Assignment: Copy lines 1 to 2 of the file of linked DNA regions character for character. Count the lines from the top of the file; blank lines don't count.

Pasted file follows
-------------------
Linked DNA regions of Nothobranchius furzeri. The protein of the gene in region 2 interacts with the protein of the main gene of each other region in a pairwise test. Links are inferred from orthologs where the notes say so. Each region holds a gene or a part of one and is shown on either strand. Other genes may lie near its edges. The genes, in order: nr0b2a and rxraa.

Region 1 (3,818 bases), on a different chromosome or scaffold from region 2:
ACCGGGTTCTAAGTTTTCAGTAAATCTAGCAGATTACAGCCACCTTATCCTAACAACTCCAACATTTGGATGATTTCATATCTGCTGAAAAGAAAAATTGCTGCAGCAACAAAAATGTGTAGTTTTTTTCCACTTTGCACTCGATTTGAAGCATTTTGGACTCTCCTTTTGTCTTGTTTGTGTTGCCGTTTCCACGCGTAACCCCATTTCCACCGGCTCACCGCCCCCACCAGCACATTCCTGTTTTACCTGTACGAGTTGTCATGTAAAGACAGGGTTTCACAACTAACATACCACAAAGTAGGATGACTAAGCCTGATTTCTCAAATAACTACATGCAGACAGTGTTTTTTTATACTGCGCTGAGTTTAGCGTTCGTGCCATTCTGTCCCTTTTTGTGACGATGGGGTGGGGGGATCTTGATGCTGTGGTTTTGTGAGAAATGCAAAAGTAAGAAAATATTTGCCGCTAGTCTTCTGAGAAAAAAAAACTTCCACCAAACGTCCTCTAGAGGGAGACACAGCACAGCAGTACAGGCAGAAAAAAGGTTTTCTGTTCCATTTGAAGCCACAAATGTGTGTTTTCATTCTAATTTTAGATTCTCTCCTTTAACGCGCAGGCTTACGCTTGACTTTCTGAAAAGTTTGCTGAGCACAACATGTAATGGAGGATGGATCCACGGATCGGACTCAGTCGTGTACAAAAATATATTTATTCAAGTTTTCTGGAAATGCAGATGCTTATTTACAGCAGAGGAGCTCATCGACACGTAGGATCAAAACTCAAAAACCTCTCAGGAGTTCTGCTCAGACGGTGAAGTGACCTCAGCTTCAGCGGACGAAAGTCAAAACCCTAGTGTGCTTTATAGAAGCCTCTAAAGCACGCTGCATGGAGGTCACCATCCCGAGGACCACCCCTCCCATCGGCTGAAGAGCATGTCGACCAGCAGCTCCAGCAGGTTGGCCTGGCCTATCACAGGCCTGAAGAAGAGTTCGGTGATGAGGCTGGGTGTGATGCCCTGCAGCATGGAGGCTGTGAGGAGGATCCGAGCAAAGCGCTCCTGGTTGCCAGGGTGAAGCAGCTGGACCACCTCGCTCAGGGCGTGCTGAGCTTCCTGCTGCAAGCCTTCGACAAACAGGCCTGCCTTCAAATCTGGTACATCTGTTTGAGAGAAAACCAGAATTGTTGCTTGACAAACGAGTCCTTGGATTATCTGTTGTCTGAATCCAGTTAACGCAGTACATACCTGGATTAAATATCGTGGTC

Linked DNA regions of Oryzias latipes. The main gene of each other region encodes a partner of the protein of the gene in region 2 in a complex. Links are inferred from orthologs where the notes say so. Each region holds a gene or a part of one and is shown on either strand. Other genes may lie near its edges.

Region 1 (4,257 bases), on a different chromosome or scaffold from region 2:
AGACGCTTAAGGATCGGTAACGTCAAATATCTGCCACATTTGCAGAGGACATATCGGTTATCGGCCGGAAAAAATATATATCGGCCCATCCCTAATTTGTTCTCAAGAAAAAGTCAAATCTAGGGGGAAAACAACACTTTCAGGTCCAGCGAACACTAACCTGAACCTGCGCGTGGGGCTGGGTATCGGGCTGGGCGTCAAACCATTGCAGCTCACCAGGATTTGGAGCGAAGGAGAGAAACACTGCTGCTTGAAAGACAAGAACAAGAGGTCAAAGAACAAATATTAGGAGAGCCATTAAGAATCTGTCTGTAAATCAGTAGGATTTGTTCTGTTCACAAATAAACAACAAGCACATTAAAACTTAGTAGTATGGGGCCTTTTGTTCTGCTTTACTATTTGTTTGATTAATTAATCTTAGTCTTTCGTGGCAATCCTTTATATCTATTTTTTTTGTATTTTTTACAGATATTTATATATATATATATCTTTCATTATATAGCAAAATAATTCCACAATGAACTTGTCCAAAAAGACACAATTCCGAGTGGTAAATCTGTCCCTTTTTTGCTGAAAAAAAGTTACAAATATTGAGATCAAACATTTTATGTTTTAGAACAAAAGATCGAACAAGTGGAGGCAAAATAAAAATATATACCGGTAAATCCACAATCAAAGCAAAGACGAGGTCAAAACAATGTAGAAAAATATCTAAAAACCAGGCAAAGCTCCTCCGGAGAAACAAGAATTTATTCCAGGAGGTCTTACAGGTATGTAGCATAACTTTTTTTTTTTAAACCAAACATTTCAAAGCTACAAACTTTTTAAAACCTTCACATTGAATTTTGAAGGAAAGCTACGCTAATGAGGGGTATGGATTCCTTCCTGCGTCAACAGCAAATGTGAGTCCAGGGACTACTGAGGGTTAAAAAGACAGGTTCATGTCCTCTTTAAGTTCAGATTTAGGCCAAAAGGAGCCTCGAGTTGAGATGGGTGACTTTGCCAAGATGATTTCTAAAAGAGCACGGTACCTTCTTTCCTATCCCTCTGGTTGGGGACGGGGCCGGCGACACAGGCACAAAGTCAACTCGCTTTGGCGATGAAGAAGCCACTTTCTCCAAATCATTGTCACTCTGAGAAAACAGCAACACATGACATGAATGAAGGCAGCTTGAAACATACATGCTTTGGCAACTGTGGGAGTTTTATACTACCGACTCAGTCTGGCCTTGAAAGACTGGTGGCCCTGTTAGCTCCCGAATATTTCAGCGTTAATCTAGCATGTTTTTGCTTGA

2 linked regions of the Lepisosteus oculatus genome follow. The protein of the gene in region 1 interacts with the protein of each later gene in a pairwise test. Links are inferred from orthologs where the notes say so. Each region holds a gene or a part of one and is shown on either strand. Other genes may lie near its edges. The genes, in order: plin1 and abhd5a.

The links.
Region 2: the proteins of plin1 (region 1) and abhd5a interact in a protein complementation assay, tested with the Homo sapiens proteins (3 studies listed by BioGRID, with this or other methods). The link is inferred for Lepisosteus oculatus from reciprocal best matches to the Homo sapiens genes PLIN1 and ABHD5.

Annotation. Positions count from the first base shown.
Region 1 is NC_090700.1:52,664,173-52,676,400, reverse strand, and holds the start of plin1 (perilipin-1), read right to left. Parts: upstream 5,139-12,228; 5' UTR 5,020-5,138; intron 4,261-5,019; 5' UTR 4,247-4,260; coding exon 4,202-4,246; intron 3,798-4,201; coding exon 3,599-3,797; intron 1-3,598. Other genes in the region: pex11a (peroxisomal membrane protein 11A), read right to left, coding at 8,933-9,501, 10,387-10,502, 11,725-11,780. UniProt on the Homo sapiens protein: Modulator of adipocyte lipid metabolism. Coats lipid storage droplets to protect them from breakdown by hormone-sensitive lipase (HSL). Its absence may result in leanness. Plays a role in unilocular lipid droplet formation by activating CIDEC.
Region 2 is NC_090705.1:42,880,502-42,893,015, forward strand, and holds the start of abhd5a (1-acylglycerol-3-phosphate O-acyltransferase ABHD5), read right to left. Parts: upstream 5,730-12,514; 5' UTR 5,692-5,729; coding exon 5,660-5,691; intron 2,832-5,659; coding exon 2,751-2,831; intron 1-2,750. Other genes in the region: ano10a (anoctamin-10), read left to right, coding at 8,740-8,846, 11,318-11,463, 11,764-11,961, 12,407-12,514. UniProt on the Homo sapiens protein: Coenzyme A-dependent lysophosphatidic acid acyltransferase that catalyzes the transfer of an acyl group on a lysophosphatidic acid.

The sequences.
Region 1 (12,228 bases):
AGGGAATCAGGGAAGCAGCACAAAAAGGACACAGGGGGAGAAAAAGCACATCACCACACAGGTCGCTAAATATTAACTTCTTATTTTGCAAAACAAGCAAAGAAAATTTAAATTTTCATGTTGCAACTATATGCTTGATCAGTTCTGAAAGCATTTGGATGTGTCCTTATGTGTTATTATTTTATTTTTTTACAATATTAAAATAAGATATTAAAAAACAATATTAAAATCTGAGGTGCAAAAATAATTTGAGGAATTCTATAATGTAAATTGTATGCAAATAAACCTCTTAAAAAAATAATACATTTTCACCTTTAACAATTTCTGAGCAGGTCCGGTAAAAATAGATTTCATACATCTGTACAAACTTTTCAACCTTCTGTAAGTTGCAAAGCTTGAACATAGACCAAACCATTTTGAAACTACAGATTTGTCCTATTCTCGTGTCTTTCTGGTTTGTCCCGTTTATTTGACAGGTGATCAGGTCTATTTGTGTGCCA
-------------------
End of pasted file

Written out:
Linked DNA regions of Nothobranchius furzeri. The protein of the gene in region 2 interacts with the protein of the main gene of each other region in a pairwise test. Links are inferred from orthologs where the notes say so. Each region holds a gene or a part of one and is shown on either strand. Other genes may lie near its edges. The genes, in order: nr0b2a and rxraa.

Region 1 (3,818 bases), on a different chromosome or scaffold from region 2: